As Android reviewers and the hacking faithful are finding out this week, the Motorola Backflip on AT&T has been locked down a bit. Namely, you can't load apps from outside of the Android market. It's not just that the option is turned off, as it is by default on most (if not all) Android phones. It's that the option isn't even there on the backflip. [via MobileCrunch]
And so what?
The Backflip is a Motoblur device. That is, it's got an operating system that's heavily skinned for social network aggregation and isn't really meant to be a phone nerd's dream device. And if AT&T wants to take out an option that could potentially open up the phone to trouble, then so be it. I'm willing to bet that 95 percent of the people who buy the Backflip don't even know what sideloading is, let alone care to do it. So what if they can't load beta apps. You think they care about using the PDANet app that MobileCrunch uses as an example? If you're buying this phone, you're doing so because you want easy access to Twitter, Facebook and the like, and you want that crazy keyboard, and Android, and that's it.
So, yeah, AT&T took out some functionality. It's allowed to. (Oh, and by the way, it has nothing to do with the iPhone. At all.) If you need to sideload that badly, chances are you're not going to be buying this phone in the first place.
We never like seeing a carrier or manufacturer strip functionality from the phone. But to the typical Backflip (and Motoblur) user, it's a non-issue in this case.
Update: OK, except for when you take into account Engadget's interview with AT&T exec Ralph de la Vega a year ago. Oopsie, pal.
Update 2: Android and Me points out that you can sideload over ADB. Which proves our point even more.
If you're interested in unique, Android-powered e-readers, the Entourage Edge is a great place to start. It's a dualbook meaning it has an e-ink screen on one side and a LCD on the other. We briefly saw the Entourage Edge at CES but as it was in non-working order, we couldn't really get a feel for the dual-screen device. Luckily, Laptop Magazine has reviewed the Edge and comes away decently impressed (but not without reservation). Here are the highlights:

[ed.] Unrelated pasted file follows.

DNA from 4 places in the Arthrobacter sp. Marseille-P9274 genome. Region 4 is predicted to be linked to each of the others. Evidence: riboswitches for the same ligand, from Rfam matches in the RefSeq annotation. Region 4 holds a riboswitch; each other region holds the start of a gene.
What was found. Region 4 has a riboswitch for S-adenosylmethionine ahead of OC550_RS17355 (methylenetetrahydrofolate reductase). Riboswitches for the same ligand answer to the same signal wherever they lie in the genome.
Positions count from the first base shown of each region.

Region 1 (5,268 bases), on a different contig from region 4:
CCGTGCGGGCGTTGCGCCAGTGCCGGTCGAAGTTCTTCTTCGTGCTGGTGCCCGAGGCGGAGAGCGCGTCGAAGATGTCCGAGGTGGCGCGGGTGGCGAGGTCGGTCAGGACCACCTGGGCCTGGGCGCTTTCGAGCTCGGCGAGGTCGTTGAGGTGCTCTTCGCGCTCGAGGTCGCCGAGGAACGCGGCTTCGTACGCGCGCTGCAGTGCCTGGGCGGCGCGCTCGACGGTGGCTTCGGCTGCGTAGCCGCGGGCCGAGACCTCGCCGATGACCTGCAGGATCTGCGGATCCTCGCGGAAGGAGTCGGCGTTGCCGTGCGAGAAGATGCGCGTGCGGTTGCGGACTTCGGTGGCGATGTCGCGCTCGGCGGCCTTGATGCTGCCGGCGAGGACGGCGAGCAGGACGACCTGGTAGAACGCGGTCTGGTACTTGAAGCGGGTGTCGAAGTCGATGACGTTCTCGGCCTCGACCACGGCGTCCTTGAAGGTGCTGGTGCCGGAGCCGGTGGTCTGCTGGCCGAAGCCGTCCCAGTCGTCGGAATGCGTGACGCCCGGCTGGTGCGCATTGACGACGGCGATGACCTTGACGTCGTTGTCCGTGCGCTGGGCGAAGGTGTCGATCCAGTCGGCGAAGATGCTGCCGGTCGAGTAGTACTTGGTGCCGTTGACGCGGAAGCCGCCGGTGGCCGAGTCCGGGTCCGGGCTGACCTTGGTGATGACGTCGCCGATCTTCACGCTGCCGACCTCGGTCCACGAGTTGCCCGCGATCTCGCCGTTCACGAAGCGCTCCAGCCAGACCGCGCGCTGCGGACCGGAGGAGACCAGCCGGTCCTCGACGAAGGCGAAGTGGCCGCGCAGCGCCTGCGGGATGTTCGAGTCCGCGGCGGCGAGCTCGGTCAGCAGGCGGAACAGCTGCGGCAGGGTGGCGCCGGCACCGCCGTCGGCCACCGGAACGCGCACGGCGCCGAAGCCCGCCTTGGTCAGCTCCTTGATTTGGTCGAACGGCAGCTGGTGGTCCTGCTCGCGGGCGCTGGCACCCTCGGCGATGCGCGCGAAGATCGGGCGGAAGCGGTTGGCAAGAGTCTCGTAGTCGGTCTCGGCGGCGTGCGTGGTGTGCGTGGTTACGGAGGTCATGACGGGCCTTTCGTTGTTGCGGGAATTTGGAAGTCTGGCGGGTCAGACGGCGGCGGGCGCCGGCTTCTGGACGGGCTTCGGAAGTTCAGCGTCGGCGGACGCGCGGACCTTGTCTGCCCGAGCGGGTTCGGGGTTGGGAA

It's heavy and when open, can get hot
You can fold the screens back to back
You can highlight and mark notes on the e-ink screen with included stylus
Page turns are slow
Runs Android 1.6 but has no access to Android Market
It seems like the Entourage Edge is a solid start, it'll soon get better if updates that'll add Android 2.0, Flash lite, webcam functionality, an app store, and bluetooth connectivity are delivered as promised. We're excited to see if the Edge can succeed. What do you guys think? Hit the link for the full review
If you're new to Skype and the whole Voice over IP (Internet Protocol) thing, Verizon's worked up a handy cartoon (after the break) to explain what all this is about. What it doesn't answer: Exactly when we're going to see it. And color us paranoid, but we're still waiting to be nickled-and-dimed somehow. There must be charges at some point, right? Anyhoo, check out the video, and stay tuned for the Android app to come. [Verizon Wireless]
From the Forums is a great way for you, our readers, to see the hottest topics being discussed. But you must be a registered member and becoming a member is a simple process. So if you have not already already done so, head on over and register now!
We've seen leaked pictures of the Motorola Opus One, and now we know it as the Motorola i1. Wish we could give you more about the specs, other then it's an iDEN device (get the name now?) running on Android 1.5 (is this a bad joke?) and a 3-megapixal camera, and will most likely have Motoblur.
For those not familiar with Motoblur, it's Motorola bringing all your social Web sites like Facebook, Twitter, Myspace and the like straight to your home screen, so you don't have to go through each one individually to update your every move. [via Engadget]
We've had discussion of the ESE53 build of the Android 2.1 update for the Motorola Droid (yeah, say all that 10 times fast) for a number of days, but now there's video to go along with all that talk. And the buzz is that live wallpapers are included and run just fine. There are only three homescreens, though that's easily fixed, isn't it. Peep the whole video after the break. [Droid-Life via AndroidCentral Forums]